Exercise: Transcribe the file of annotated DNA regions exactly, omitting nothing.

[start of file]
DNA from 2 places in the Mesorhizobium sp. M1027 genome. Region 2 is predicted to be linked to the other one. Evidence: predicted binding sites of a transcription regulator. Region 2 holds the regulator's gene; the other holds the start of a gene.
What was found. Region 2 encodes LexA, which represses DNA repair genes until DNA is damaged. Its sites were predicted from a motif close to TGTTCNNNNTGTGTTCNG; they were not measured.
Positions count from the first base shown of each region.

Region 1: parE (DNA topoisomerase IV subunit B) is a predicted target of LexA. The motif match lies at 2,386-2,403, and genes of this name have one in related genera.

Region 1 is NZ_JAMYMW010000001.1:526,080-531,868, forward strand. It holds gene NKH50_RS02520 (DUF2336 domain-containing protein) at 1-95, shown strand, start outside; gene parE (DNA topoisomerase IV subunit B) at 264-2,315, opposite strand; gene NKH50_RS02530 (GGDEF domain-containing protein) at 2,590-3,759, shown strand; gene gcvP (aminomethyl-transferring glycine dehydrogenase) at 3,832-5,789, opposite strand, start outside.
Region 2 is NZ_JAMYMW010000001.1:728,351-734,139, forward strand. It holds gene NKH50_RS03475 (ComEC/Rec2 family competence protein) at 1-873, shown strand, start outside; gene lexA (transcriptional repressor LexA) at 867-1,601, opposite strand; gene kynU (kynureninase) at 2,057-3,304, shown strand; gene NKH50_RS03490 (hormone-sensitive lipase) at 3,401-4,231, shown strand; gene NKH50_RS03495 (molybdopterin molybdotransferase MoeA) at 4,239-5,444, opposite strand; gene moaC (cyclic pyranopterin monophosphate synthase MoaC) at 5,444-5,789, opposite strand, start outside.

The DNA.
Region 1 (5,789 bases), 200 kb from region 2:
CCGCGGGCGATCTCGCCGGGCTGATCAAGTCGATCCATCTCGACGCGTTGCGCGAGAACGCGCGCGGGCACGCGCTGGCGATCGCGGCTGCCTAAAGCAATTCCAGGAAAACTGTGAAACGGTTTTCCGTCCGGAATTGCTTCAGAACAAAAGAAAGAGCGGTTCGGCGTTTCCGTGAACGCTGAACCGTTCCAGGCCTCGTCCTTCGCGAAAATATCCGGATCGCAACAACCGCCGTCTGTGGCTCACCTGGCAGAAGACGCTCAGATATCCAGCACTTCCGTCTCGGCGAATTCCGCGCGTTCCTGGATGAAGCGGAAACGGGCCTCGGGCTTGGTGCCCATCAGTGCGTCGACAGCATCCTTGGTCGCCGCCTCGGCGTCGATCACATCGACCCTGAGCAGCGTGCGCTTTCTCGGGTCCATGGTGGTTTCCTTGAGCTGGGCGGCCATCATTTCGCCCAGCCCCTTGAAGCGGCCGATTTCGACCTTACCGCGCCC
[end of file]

DNA from 2 places in the Mesorhizobium sp. M1027 genome. Region 2 is predicted to be linked to the other one. Evidence: predicted binding sites of a transcription regulator. Region 2 holds the regulator's gene; the other holds the start of a gene.
What was found. Region 2 encodes LexA, which represses DNA repair genes until DNA is damaged. Its sites were predicted from a motif close to TGTTCNNNNTGTGTTCNG; they were not measured.
Positions count from the first base shown of each region.

Region 1: parE (DNA topoisomerase IV subunit B) is a predicted target of LexA. The motif match lies at 2,386-2,403, and genes of this name have one in related genera.

Region 1 is NZ_JAMYMW010000001.1:526,080-531,868, forward strand. It holds gene NKH50_RS02520 (DUF2336 domain-containing protein) at 1-95, shown strand, start outside; gene parE (DNA topoisomerase IV subunit B) at 264-2,315, opposite strand; gene NKH50_RS02530 (GGDEF domain-containing protein) at 2,590-3,759, shown strand; gene gcvP (aminomethyl-transferring glycine dehydrogenase) at 3,832-5,789, opposite strand, start outside.
Region 2 is NZ_JAMYMW010000001.1:728,351-734,139, forward strand. It holds gene NKH50_RS03475 (ComEC/Rec2 family competence protein) at 1-873, shown strand, start outside; gene lexA (transcriptional repressor LexA) at 867-1,601, opposite strand; gene kynU (kynureninase) at 2,057-3,304, shown strand; gene NKH50_RS03490 (hormone-sensitive lipase) at 3,401-4,231, shown strand; gene NKH50_RS03495 (molybdopterin molybdotransferase MoeA) at 4,239-5,444, opposite strand; gene moaC (cyclic pyranopterin monophosphate synthase MoaC) at 5,444-5,789, opposite strand, start outside.

The DNA.
Region 1 (5,789 bases), 200 kb from region 2:
CCGCGGGCGATCTCGCCGGGCTGATCAAGTCGATCCATCTCGACGCGTTGCGCGAGAACGCGCGCGGGCACGCGCTGGCGATCGCGGCTGCCTAAAGCAATTCCAGGAAAACTGTGAAACGGTTTTCCGTCCGGAATTGCTTCAGAACAAAAGAAAGAGCGGTTCGGCGTTTCCGTGAACGCTGAACCGTTCCAGGCCTCGTCCTTCGCGAAAATATCCGGATCGCAACAACCGCCGTCTGTGGCTCACCTGGCAGAAGACGCTCAGATATCCAGCACTTCCGTCTCGGCGAATTCCGCGCGTTCCTGGATGAAGCGGAAACGGGCCTCGGGCTTGGTGCCCATCAGTGCGTCGACAGCATCCTTGGTCGCCGCCTCGGCGTCGATCACATCGACCCTGAGCAGCGTGCGCTTTCTCGGGTCCATGGTGGTTTCCTTGAGCTGGGCGGCCATCATTTCGCCCAGCCCCTTGAAGCGGCCGATTTCGACCTTACCGCGCCC